The prime feature of the strong, patriarchal Maniot groups was the tower that was used to control the area, defend their lives and property and support the expansive aspirations of the powerful landowners.
The towers of Mani –about eight hundred in total– never fail to impress, being amazing examples of the special architecture of Mani. Made of stone, they may reach 20 m in height and may be comprised of 3-5 floors. The use of local stone made the towers indistinguishable when seen from distance, protecting them mainly from pirates.
The construction of towers intensified between 1770-1830, while in the South it continued until 1880.
To defend or expand their land property, Maniot landowners were erecting the “xemonia”; buildings that were built on crossroads and other key locations in order to control the area around them and repel hostile attacks, in times of conflict. In times of peace and prosperity they were used as residential places and courtyards.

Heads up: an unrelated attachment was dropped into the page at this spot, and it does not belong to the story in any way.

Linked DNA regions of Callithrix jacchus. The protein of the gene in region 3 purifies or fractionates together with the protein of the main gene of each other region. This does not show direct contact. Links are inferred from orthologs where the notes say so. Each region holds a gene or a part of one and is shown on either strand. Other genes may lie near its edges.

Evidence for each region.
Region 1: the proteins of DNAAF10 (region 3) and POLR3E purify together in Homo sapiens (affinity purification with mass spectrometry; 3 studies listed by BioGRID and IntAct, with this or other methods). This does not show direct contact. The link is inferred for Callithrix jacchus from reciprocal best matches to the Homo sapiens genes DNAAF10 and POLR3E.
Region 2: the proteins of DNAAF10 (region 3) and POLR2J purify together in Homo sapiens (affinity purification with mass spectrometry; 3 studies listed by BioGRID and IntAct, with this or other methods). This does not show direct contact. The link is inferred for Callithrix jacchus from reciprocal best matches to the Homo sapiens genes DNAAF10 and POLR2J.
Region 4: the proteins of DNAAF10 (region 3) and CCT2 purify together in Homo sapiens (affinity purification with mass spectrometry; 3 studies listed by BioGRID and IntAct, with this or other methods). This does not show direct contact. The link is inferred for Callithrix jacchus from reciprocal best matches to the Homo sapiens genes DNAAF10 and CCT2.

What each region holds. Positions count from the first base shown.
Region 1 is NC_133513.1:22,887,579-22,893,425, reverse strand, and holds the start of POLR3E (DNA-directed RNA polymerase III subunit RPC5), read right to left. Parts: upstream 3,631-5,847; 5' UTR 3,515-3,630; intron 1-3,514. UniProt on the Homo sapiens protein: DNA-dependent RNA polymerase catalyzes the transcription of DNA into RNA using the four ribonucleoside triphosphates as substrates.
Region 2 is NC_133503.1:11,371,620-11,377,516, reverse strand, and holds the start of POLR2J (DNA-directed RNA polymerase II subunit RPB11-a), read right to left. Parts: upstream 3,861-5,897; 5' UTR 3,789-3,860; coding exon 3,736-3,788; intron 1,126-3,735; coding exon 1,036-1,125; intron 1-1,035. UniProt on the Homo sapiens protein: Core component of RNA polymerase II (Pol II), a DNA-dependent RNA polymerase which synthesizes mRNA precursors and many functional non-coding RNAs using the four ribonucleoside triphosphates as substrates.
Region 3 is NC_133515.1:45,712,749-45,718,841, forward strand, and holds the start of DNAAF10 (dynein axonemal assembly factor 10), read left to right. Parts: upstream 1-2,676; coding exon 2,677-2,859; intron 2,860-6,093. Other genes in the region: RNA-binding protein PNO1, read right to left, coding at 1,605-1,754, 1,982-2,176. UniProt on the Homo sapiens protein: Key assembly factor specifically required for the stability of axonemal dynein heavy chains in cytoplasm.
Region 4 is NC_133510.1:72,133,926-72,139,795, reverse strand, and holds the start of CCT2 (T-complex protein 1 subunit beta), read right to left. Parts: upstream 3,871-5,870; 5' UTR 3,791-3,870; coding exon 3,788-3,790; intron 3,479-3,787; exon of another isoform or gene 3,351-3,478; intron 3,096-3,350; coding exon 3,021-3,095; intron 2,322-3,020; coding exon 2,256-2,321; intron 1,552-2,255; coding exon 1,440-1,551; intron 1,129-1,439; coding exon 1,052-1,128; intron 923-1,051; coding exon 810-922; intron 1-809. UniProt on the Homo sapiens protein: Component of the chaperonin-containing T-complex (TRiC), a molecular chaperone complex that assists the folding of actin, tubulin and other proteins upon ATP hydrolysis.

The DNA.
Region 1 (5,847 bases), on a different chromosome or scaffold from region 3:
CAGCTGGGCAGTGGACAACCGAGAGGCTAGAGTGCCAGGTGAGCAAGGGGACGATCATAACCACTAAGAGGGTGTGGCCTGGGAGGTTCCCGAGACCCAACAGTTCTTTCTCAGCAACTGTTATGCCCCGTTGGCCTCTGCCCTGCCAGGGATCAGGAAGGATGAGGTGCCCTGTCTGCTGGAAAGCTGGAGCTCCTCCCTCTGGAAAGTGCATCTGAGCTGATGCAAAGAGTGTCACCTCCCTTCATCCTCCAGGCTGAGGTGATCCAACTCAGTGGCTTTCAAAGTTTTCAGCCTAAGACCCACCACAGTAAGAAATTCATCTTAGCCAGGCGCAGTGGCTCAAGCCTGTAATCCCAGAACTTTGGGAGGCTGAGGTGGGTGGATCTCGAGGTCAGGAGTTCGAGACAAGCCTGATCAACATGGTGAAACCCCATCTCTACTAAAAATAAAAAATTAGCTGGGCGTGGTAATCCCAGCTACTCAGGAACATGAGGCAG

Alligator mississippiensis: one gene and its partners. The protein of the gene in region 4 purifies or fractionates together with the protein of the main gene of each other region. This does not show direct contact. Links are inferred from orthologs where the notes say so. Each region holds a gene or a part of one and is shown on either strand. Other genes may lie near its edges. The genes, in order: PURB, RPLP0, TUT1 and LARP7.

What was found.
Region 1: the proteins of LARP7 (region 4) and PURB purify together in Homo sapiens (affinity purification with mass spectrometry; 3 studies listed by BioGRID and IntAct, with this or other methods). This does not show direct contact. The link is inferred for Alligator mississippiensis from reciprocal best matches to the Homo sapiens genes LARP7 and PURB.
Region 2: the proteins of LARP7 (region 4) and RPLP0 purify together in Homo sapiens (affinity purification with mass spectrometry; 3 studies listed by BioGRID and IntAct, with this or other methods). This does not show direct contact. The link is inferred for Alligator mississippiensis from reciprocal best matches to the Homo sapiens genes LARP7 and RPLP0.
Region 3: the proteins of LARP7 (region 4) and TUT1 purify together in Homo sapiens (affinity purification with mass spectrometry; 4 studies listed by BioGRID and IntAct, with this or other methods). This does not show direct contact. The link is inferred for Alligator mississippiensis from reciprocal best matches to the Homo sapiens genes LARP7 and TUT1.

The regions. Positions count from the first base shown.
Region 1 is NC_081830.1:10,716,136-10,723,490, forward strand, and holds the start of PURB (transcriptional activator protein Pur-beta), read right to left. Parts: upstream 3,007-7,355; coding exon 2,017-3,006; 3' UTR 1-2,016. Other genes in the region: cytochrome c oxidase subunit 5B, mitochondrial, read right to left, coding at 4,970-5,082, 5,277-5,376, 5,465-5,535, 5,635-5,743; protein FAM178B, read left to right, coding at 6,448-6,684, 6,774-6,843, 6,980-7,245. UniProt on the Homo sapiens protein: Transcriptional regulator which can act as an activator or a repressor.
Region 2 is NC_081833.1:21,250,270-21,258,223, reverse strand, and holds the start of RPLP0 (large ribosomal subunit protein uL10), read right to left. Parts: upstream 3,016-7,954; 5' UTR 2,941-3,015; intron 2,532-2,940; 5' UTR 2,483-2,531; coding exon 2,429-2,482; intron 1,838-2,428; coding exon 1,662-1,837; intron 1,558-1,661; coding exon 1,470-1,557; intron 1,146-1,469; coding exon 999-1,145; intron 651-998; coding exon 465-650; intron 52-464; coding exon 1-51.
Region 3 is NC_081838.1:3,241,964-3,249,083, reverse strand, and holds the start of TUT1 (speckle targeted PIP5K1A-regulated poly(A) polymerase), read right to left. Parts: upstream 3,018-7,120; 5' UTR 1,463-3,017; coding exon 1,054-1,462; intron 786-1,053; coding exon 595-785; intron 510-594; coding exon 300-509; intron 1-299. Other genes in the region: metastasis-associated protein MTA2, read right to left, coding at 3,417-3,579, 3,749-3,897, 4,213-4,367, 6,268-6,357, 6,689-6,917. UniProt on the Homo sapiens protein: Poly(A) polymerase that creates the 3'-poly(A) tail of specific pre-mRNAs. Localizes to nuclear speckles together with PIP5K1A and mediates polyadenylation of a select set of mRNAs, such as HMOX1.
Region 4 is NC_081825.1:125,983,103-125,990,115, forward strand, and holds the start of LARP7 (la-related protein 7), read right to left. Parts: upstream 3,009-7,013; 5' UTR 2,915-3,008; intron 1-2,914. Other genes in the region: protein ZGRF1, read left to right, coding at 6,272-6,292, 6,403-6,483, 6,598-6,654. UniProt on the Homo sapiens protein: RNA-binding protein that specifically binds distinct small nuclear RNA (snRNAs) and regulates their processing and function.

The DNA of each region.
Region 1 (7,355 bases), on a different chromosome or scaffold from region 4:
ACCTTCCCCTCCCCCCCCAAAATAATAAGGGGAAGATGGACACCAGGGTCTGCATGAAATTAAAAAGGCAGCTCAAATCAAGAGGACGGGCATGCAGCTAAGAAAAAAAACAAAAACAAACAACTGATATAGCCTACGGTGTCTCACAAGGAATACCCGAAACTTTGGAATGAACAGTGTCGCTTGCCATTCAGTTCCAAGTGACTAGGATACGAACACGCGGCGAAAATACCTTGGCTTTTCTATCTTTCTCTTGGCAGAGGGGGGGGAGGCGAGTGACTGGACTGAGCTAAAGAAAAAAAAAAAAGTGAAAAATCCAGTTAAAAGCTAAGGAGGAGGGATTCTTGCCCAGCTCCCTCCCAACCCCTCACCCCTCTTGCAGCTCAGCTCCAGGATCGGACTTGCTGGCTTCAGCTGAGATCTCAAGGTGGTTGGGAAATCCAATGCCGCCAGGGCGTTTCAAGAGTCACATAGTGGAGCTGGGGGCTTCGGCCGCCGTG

The Tainaron Blue Retreat is a representative sample of traditional xemonia. The tower is facing a similar construction, which had also been a strong fortified complex. Both together, they controlled the road to the area around Tainaron. The war tower was built on solid ground and rocks (known as “rizomies”) and it’s constructed on an almost square base whose sides are each about 5 meters. Like all defensive towers, a residence is located adjacent to it.
With their simple and austere beauty, the imposing towers of Mani resist the passage of time and offer a fascinating journey into the past!